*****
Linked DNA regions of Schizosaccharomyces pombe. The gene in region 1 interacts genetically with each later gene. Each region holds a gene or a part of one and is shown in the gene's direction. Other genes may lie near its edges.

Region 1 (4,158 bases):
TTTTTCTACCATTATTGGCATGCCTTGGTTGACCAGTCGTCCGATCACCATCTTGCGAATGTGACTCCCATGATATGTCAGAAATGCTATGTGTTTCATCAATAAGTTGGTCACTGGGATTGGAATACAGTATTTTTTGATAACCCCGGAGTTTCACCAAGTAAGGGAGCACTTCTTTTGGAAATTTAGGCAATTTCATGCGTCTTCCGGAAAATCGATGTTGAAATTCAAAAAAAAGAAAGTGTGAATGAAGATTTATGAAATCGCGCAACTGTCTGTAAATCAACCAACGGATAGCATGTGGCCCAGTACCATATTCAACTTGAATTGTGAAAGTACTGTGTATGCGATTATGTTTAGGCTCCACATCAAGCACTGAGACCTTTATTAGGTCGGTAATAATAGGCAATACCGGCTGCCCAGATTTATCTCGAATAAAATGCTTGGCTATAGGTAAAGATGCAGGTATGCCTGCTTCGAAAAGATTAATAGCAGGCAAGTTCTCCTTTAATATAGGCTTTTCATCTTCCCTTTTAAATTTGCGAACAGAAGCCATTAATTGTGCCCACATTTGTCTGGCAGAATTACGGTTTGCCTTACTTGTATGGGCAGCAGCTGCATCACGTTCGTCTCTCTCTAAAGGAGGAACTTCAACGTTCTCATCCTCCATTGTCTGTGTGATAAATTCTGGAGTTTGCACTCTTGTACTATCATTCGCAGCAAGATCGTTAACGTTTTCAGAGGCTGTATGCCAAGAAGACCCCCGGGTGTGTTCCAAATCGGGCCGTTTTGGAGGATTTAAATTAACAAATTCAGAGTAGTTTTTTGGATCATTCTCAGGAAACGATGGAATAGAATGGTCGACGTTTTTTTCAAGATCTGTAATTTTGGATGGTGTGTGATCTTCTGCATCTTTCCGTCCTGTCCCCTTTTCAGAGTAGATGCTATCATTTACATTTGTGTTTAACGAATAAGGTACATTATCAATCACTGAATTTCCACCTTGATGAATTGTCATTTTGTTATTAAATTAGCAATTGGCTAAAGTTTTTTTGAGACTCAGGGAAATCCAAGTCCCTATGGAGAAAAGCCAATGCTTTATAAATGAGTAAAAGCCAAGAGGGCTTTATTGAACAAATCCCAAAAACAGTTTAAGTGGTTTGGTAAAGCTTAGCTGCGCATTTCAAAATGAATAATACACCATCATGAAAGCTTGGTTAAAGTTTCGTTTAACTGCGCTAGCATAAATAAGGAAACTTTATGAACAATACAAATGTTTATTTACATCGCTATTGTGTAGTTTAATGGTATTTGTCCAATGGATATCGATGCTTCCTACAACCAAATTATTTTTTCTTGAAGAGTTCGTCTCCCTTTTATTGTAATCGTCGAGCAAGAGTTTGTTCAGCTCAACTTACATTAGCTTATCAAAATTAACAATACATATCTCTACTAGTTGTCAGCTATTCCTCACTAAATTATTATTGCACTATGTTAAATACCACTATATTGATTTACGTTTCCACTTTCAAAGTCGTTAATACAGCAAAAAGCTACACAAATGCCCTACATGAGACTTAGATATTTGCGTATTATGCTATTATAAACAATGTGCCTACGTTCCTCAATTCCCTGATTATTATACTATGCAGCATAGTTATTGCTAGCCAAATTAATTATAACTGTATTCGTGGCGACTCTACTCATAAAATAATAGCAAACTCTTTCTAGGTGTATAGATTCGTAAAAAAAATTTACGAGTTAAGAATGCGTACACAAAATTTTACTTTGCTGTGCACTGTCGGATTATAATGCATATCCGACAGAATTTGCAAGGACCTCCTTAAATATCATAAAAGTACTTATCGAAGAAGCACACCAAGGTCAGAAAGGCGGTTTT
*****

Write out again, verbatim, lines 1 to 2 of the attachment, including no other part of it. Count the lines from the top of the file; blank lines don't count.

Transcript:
Linked DNA regions of Schizosaccharomyces pombe. The gene in region 1 interacts genetically with each later gene. Each region holds a gene or a part of one and is shown in the gene's direction. Other genes may lie near its edges.

Region 1 (4,158 bases):